Review: Jiu Jiu Offers Deliciously Angsty Shoujo Manga Romance

Adolescence is a time of contradictory emotions, of simultaneously pushing away from the world around you and longing to be loved. This tension between rebelliousness and loneliness is often at the emotional core of shoujo manga, and the first volume of Viz’s newest Shojo Beat series, Jiu Jiu, really nails it.

The push-pull is expressed most clearly by the heroine, Takamichi, who is the heir of a family of demon hunters. Like many shoujo heroines, she has a tendency toward melancholy; on the very first page, we see her meditating on the pointlessness of life. Her twin brother comforts her. Then he gets killed.

Creator Touya Tobina really piles the troubles on Takamichi. Because she is a girl, her father says she should never have been born; apparently girls are not supposed to be dark hunters. Her father is distant, and the servants can’t control her. And then her father gives her two orphaned wolf cubs to care for. Takamichi treats them gruffly, but you can see the bond. Fast forward to three years later, when Takamichi is 16 and knocking off demons on her way to high school. The cubs are half-grown and can switch back and forth between animal and human forms. Their human form is hot, skinny teenage boys, but they never quite lose their animal qualities, although they are more like frisky Labrador retrievers than wolves. They sleep with Takamichi (which is likely to raise an eyebrow or two), but initially the situation is played purely for laughs, and when they follow her on a demon hunt, they end up crashing into each other and knocking each other out.

The two wolves, Snow and Night, have an endearing goofiness to them. Of course the yin-yang thing comes into play: Snow is blond, innocent, and cheery, Night is dark, quieter, and more thoughtful. He also wears glasses in his human form, which is actually a minor plot point, and he does that manga thing of adjusting his glasses all the time. Experienced manga readers know what that means: Smart guy with a superior attitude.

Jiu Jiu walks a tightrope between comedy and tragedy. When Snow and Night enroll in Takamichi’s high school, the jokes practically write themselves. Their presence causes a new interest in Takamichi among the girls, but Snow and White can’t help acting like dogs, and a Frisbee is an object of intense desire. At the same time, Takamichi is constantly questioning her relationship to them, and when she flashes back to the early days when she first got them, the emotions get cranked up to 11: Two excruciatingly cute puppies, yearning for love, and the girl who wants to reject them.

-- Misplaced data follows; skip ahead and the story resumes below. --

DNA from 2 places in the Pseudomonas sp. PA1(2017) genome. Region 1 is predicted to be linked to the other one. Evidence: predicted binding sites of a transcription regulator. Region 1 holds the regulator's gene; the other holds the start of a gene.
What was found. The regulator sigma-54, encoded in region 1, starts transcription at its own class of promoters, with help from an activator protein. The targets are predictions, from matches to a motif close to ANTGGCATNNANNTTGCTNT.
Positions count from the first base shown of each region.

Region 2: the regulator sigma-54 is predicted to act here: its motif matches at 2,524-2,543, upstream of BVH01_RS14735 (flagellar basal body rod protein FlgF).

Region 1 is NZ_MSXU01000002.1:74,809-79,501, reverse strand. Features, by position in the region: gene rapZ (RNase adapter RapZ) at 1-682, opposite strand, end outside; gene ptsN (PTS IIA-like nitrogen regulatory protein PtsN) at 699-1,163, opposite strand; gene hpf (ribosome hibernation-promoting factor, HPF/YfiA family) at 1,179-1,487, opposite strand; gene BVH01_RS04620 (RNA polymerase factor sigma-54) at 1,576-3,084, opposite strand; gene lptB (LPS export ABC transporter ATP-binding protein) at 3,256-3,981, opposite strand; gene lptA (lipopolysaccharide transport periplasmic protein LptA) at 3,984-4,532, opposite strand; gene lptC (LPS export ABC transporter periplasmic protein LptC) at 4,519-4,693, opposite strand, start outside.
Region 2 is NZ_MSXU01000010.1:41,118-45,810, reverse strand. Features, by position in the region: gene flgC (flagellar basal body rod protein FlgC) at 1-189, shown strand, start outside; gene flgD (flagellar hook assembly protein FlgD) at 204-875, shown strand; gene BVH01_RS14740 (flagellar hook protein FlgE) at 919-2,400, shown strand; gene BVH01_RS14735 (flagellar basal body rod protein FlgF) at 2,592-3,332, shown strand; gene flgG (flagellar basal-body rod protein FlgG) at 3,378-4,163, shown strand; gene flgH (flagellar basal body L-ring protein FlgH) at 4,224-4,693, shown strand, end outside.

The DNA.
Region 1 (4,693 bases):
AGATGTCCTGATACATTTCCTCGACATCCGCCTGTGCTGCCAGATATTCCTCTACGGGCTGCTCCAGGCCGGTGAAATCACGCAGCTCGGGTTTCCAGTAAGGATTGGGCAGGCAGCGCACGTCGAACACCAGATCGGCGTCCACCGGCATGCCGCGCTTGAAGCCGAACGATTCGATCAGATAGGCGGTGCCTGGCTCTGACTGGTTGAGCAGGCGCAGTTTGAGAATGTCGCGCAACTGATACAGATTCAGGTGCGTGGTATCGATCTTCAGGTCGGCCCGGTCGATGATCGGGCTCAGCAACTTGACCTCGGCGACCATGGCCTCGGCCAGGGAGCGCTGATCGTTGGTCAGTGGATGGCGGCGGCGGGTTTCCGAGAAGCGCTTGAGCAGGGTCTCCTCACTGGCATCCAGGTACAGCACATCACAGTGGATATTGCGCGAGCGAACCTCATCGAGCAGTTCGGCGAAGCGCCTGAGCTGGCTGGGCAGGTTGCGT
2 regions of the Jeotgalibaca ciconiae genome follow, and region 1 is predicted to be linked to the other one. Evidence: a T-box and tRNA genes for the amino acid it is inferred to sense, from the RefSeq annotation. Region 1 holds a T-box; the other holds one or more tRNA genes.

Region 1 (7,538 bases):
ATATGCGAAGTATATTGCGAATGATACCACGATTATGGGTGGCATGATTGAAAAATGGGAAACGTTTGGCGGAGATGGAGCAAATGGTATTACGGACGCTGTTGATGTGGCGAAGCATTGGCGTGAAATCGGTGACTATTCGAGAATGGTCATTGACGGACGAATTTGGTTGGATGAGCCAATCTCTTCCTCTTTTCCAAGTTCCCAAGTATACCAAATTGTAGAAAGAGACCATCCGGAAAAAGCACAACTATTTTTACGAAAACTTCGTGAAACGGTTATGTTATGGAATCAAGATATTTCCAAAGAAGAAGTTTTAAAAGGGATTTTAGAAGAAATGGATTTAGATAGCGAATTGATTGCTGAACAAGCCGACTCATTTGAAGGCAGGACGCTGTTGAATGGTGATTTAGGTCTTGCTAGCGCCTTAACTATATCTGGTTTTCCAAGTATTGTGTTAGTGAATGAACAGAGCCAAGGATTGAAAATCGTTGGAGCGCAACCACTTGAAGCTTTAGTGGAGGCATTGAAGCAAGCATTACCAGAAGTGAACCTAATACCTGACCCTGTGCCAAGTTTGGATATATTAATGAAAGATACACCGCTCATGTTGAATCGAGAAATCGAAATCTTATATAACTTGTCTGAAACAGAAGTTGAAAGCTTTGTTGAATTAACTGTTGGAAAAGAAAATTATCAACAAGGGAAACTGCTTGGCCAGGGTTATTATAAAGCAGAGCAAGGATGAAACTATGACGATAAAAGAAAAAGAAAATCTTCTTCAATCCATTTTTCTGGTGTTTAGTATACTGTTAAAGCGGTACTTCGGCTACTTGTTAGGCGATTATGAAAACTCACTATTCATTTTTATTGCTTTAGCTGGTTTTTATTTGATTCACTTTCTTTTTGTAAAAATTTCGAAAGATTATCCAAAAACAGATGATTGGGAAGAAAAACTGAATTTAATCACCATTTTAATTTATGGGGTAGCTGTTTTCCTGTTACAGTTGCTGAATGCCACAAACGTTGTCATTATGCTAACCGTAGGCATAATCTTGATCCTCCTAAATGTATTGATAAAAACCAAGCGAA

With this basic triangle set up, the story starts to move a bit. Takamichi finds the diary Night has kept since he was a puppy and sees herself through the wolves’ eyes. This shifts their relationship, and there is another, less visible change going on as well: As the wolves mature, they become more dangerous to Takamichi. The advent of the full moon shifts the emotion to a high key, and the story takes a dramatic turn. In the end, the creator steps back a bit from the precipice she has put the characters on—in manga, unlike life, you can go back to the way things are—but that leaves the door open for more drama in the volumes to come.

Jiu Jiu is not for the novice shoujo manga reader. Takamichi’s inner monologue is often overlaid on the same page with one or two other conversations, while some sort of action is going on as well, so it’s complicated to read. Tobina does some wonderfully creative things with panels, using narrow shapes and sequences of two or three small panels mixed with larger ones to convey the action in different ways, but she also puts a lot of action on every page and she uses a lot of screentone as well.

In Japan, Jiu Jiu runs in the magazine Hana to Yume, which was also the home of Fruits Basket, and there are some similarities in style and theme. This is probably not due to any deliberate intention but simply because the two are part of the same genre, shoujo romance, and they use the tools and tropes of that genre very well. It’s a little darker and more complex than most of the new shoujo stories that have come out I the past few years, and it almost feels old-fashioned that way. With its mix of humor and drama, and the way it cuts right to the emotional core of the characters, the first volume of Jiu Jiu is a compelling read and a real treat for shoujo romance fans.

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